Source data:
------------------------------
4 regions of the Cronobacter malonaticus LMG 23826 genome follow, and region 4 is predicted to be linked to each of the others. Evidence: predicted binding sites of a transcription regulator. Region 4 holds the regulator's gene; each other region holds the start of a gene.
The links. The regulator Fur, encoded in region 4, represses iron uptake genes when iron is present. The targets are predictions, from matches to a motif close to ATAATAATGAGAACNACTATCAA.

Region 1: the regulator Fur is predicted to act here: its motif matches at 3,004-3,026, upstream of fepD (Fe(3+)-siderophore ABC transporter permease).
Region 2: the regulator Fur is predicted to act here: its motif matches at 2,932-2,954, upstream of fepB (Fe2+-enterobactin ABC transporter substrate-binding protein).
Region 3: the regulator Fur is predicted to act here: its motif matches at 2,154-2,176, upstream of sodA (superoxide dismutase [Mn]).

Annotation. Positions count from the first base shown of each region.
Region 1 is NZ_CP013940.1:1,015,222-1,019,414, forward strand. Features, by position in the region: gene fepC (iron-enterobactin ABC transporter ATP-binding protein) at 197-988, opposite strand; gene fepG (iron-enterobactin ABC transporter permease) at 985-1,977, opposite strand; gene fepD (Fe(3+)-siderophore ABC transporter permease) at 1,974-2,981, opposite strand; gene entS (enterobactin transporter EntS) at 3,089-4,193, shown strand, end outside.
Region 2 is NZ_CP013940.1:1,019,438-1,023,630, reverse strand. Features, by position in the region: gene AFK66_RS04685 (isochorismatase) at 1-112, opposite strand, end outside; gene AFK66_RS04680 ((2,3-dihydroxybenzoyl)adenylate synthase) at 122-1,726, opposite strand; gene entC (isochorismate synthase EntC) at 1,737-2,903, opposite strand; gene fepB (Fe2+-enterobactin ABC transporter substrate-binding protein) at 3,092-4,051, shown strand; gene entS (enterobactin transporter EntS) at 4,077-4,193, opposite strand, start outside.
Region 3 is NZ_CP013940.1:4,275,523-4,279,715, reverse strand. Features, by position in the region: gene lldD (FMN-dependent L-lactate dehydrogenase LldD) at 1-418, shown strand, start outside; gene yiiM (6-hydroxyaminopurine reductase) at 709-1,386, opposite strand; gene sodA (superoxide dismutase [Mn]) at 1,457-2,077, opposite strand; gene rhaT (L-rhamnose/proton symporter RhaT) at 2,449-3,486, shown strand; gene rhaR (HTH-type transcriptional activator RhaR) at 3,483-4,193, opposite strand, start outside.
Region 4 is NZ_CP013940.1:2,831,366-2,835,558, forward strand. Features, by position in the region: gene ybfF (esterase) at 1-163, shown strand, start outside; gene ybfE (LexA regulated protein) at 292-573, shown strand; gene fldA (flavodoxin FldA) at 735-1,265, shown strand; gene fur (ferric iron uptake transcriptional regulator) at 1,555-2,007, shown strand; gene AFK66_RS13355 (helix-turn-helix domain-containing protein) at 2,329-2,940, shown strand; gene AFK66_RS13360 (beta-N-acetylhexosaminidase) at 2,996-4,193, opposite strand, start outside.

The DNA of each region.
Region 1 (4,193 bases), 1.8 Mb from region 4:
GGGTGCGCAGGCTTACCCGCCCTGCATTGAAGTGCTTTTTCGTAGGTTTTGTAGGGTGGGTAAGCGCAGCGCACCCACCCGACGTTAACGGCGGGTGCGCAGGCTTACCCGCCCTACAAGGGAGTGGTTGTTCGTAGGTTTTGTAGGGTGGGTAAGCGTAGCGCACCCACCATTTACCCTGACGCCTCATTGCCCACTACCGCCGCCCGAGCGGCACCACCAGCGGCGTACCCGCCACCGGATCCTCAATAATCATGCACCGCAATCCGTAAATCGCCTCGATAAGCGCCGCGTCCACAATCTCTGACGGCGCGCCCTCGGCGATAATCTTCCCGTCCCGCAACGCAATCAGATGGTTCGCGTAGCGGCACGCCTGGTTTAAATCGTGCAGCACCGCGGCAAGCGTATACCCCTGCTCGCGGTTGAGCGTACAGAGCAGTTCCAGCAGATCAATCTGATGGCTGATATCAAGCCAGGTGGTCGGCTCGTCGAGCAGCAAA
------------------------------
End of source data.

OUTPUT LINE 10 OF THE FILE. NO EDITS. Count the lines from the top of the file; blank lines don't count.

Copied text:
Region 4 is NZ_CP013940.1:2,831,366-2,835,558, forward strand. Features, by position in the region: gene ybfF (esterase) at 1-163, shown strand, start outside; gene ybfE (LexA regulated protein) at 292-573, shown strand; gene fldA (flavodoxin FldA) at 735-1,265, shown strand; gene fur (ferric iron uptake transcriptional regulator) at 1,555-2,007, shown strand; gene AFK66_RS13355 (helix-turn-helix domain-containing protein) at 2,329-2,940, shown strand; gene AFK66_RS13360 (beta-N-acetylhexosaminidase) at 2,996-4,193, opposite strand, start outside.